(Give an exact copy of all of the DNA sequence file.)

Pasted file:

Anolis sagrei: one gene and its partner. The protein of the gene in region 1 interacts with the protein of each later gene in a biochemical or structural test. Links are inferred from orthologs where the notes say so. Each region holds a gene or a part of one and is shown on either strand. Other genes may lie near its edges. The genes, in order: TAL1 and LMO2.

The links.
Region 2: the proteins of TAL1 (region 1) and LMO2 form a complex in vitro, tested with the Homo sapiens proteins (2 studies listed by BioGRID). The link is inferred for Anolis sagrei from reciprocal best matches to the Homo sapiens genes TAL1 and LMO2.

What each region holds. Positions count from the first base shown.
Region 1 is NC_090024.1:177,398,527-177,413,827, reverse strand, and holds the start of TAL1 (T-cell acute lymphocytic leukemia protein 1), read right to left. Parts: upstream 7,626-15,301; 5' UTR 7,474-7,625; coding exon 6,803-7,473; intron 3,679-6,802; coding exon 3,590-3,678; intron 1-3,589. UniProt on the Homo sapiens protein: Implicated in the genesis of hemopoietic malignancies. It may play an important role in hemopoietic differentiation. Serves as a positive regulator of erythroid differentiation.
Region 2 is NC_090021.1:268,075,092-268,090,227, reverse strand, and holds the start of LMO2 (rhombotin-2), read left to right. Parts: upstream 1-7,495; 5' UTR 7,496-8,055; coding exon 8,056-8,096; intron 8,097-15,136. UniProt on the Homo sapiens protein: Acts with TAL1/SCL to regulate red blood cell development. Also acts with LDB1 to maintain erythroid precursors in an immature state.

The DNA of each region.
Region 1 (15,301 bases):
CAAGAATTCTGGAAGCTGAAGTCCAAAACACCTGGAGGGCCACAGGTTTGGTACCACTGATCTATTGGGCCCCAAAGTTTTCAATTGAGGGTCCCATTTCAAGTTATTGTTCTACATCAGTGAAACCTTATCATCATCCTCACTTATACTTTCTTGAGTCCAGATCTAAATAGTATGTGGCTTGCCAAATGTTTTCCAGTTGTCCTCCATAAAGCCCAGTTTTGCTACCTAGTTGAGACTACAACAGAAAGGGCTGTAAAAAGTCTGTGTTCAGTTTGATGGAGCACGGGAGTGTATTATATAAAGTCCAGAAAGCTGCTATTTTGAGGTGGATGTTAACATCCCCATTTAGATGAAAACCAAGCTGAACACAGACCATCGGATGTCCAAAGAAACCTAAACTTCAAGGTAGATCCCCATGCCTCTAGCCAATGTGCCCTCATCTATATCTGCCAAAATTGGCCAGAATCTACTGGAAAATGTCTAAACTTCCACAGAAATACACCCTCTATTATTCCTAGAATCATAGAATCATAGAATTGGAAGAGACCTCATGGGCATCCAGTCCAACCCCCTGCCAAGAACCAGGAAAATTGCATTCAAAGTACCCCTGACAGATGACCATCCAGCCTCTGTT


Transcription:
Anolis sagrei: one gene and its partner. The protein of the gene in region 1 interacts with the protein of each later gene in a biochemical or structural test. Links are inferred from orthologs where the notes say so. Each region holds a gene or a part of one and is shown on either strand. Other genes may lie near its edges. The genes, in order: TAL1 and LMO2.

The links.
Region 2: the proteins of TAL1 (region 1) and LMO2 form a complex in vitro, tested with the Homo sapiens proteins (2 studies listed by BioGRID). The link is inferred for Anolis sagrei from reciprocal best matches to the Homo sapiens genes TAL1 and LMO2.

What each region holds. Positions count from the first base shown.
Region 1 is NC_090024.1:177,398,527-177,413,827, reverse strand, and holds the start of TAL1 (T-cell acute lymphocytic leukemia protein 1), read right to left. Parts: upstream 7,626-15,301; 5' UTR 7,474-7,625; coding exon 6,803-7,473; intron 3,679-6,802; coding exon 3,590-3,678; intron 1-3,589. UniProt on the Homo sapiens protein: Implicated in the genesis of hemopoietic malignancies. It may play an important role in hemopoietic differentiation. Serves as a positive regulator of erythroid differentiation.
Region 2 is NC_090021.1:268,075,092-268,090,227, reverse strand, and holds the start of LMO2 (rhombotin-2), read left to right. Parts: upstream 1-7,495; 5' UTR 7,496-8,055; coding exon 8,056-8,096; intron 8,097-15,136. UniProt on the Homo sapiens protein: Acts with TAL1/SCL to regulate red blood cell development. Also acts with LDB1 to maintain erythroid precursors in an immature state.

The DNA of each region.
Region 1 (15,301 bases):
CAAGAATTCTGGAAGCTGAAGTCCAAAACACCTGGAGGGCCACAGGTTTGGTACCACTGATCTATTGGGCCCCAAAGTTTTCAATTGAGGGTCCCATTTCAAGTTATTGTTCTACATCAGTGAAACCTTATCATCATCCTCACTTATACTTTCTTGAGTCCAGATCTAAATAGTATGTGGCTTGCCAAATGTTTTCCAGTTGTCCTCCATAAAGCCCAGTTTTGCTACCTAGTTGAGACTACAACAGAAAGGGCTGTAAAAAGTCTGTGTTCAGTTTGATGGAGCACGGGAGTGTATTATATAAAGTCCAGAAAGCTGCTATTTTGAGGTGGATGTTAACATCCCCATTTAGATGAAAACCAAGCTGAACACAGACCATCGGATGTCCAAAGAAACCTAAACTTCAAGGTAGATCCCCATGCCTCTAGCCAATGTGCCCTCATCTATATCTGCCAAAATTGGCCAGAATCTACTGGAAAATGTCTAAACTTCCACAGAAATACACCCTCTATTATTCCTAGAATCATAGAATCATAGAATTGGAAGAGACCTCATGGGCATCCAGTCCAACCCCCTGCCAAGAACCAGGAAAATTGCATTCAAAGTACCCCTGACAGATGACCATCCAGCCTCTGTT